Dr. Phil suggests that Cyndi set up a system that leaves no question in Lacey's mind about the consequences of her actions. He tells Cyndi, "The problem that we make as adults is that we put children in situations where they have to make adult decisions, where they have to predict the consequences of their actions."

Turning to Lacey, Dr. Phil says, "You have to be willing to say, 'I am 15. I don't know everything there is to know, so this is what I'm going to do. I'm going to be smart enough to know that there is nobody in this world that loves me more, cares about me more, works harder for me, and wants the best for me, more than my mother.' Do you think your friends are working as hard for you as your mother is? I'm sure you have good friends. But friends come and go. She stays. She's got your back."

Jay sums it up for Lacey and Cyndi, "It's like a blessing sometimes to have a parent who gives you boundaries and is strict because that's a valid excuse not to let boys sneak through your window."

Gerri and Andy

After improving his grades and his attitude at military school, 15-year-old Andy is coming home for the summer and his mother Gerri is worried that he will return to his old patterns of lying, partying and being disrespectful.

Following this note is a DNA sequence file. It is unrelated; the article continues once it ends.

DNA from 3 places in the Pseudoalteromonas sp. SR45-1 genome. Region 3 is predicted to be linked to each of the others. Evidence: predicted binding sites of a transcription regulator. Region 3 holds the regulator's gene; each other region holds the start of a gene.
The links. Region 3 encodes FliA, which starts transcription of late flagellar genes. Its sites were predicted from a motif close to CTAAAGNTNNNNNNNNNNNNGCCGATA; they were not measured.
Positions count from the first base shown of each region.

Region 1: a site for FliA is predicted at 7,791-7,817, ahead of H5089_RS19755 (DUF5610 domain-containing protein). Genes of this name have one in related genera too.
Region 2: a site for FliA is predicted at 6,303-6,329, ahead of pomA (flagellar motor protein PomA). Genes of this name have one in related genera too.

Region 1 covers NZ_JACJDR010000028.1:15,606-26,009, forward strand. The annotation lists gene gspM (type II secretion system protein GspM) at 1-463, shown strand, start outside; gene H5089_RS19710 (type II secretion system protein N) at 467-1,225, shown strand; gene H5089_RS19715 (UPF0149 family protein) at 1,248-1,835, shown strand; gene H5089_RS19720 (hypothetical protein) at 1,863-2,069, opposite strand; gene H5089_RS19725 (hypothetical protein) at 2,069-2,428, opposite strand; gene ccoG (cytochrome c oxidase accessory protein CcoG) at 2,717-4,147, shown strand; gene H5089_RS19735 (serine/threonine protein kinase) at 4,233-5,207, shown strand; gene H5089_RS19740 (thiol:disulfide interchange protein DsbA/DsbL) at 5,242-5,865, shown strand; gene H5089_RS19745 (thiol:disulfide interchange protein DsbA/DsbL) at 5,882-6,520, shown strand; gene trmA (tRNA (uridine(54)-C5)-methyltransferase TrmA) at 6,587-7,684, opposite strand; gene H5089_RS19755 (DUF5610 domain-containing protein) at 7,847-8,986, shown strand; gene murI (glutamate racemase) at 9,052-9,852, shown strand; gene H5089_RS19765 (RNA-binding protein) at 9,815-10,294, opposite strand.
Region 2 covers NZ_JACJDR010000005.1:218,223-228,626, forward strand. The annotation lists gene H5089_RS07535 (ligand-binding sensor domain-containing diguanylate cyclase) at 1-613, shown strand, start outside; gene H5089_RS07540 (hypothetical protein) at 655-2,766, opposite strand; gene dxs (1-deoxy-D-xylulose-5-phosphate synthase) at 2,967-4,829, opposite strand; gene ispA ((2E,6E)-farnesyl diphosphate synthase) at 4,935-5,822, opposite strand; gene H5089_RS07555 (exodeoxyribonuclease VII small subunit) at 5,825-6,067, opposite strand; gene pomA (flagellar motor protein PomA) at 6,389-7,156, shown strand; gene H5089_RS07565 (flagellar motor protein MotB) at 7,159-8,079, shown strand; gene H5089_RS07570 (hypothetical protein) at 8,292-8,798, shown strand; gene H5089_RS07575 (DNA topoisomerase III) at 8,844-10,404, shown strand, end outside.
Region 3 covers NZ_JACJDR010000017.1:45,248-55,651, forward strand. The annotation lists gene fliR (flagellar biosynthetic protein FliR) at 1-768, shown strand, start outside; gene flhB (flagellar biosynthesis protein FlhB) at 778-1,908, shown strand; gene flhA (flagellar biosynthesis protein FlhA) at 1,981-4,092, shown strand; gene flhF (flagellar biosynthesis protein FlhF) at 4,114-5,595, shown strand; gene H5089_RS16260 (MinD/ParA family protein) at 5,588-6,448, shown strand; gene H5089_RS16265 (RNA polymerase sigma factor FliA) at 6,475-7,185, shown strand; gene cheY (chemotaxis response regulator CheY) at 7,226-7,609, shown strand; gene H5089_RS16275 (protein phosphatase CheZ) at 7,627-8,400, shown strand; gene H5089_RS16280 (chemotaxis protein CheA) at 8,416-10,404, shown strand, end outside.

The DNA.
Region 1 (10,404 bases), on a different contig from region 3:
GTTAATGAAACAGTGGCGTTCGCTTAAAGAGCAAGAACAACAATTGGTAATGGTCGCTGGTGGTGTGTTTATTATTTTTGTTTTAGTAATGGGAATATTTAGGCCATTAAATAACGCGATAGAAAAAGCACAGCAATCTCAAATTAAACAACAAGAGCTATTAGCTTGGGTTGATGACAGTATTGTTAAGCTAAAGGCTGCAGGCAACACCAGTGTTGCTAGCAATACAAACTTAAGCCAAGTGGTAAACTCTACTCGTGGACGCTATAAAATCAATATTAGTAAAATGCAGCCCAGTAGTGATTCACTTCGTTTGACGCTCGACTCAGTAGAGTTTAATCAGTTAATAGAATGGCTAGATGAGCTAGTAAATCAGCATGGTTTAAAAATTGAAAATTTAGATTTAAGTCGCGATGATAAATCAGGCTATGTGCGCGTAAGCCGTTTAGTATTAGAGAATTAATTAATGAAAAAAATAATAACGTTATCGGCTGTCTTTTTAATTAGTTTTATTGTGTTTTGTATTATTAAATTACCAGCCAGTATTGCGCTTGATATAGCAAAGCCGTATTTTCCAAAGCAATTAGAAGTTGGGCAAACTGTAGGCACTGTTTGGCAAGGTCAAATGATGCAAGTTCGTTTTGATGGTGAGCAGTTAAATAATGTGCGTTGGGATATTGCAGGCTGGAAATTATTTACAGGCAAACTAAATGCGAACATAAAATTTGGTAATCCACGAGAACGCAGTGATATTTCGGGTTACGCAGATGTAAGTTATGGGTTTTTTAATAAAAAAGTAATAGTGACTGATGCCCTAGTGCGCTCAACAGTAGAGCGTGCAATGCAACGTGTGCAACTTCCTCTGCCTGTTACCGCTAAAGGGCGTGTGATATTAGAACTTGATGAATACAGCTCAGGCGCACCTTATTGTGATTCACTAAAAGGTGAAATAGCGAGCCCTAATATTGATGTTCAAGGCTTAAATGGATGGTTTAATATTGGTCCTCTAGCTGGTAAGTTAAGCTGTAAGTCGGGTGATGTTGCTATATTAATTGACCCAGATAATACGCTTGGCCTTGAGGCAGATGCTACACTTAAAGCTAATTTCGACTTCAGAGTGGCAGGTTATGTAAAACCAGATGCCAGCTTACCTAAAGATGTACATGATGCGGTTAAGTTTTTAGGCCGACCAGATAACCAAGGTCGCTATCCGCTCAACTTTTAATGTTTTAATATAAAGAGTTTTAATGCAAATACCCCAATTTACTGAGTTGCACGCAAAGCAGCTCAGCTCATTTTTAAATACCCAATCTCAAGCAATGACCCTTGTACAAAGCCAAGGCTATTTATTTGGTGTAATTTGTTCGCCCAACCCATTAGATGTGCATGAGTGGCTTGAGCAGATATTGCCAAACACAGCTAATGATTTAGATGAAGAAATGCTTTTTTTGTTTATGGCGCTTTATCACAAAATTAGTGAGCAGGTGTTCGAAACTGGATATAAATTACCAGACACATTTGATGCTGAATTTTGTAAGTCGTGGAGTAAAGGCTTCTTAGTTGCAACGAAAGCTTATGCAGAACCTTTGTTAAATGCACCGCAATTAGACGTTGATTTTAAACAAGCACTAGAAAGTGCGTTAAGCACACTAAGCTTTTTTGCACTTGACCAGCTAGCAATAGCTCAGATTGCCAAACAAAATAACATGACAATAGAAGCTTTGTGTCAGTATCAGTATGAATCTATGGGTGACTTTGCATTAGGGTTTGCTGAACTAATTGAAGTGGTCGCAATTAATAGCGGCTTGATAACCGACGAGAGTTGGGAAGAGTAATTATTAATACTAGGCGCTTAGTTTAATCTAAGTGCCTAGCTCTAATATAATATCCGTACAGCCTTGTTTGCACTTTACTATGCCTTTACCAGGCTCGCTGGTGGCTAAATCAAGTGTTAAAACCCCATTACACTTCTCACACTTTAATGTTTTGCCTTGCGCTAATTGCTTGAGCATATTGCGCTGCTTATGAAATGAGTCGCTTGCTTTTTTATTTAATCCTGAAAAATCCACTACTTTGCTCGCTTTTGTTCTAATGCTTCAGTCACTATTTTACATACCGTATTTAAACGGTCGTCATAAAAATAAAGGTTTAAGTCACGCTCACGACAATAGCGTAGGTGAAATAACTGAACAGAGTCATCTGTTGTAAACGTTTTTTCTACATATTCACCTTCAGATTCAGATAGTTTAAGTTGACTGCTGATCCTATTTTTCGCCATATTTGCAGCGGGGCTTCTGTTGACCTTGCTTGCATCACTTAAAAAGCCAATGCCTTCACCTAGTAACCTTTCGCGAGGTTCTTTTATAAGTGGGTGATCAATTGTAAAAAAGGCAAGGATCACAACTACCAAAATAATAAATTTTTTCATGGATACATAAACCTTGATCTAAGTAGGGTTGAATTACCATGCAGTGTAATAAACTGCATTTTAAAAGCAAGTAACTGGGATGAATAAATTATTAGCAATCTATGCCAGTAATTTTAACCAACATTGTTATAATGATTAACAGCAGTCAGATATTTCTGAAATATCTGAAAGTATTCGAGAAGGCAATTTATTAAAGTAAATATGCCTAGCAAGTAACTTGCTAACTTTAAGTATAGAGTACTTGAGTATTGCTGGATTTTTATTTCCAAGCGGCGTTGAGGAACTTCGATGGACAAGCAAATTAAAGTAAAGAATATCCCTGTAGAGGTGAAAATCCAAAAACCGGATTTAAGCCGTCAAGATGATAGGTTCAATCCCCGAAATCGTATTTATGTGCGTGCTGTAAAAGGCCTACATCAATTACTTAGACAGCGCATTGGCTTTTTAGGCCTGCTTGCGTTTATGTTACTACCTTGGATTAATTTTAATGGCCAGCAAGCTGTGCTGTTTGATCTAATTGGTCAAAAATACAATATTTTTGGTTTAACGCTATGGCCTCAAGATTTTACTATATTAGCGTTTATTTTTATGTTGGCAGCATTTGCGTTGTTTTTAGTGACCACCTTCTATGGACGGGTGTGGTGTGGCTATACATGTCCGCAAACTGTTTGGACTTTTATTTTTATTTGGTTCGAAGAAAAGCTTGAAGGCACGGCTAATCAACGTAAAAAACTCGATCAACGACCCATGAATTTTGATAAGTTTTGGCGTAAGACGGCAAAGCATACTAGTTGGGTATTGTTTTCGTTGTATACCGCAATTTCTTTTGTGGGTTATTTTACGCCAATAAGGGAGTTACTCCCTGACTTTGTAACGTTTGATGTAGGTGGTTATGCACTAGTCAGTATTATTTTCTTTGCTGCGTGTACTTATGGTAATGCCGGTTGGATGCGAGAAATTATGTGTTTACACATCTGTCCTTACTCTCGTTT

"Until we are convinced that he is not a danger to himself and that he has learned to make appropriate choices, he will continue to go [to military school]," says Gerri. "But summer is coming and I'm concerned that he will slip back into his old ways."
Commenting on Andy's improved behavior, Dr. Phil reminds Gerri and Andy that bad behavior is not a life sentence, and refers to a section in Jay's book, Closing the Gap: A Strategy for Bringing Parents and Teens Together.

Gerri believes she rewarded Andy for making the honor role by allowing him to go out with his friends when he was home, but Andy does not think that his progress was adequately acknowledged and does not feel inspired to keep up the good work. "Why am I going to try if they still don't give me any recognition?" Andy asks.

Jay explains to Gerri that kids need bigger congratulations for making such a turnaround and that positive reinforcement is highly effective in getting kids to continue to change for the better.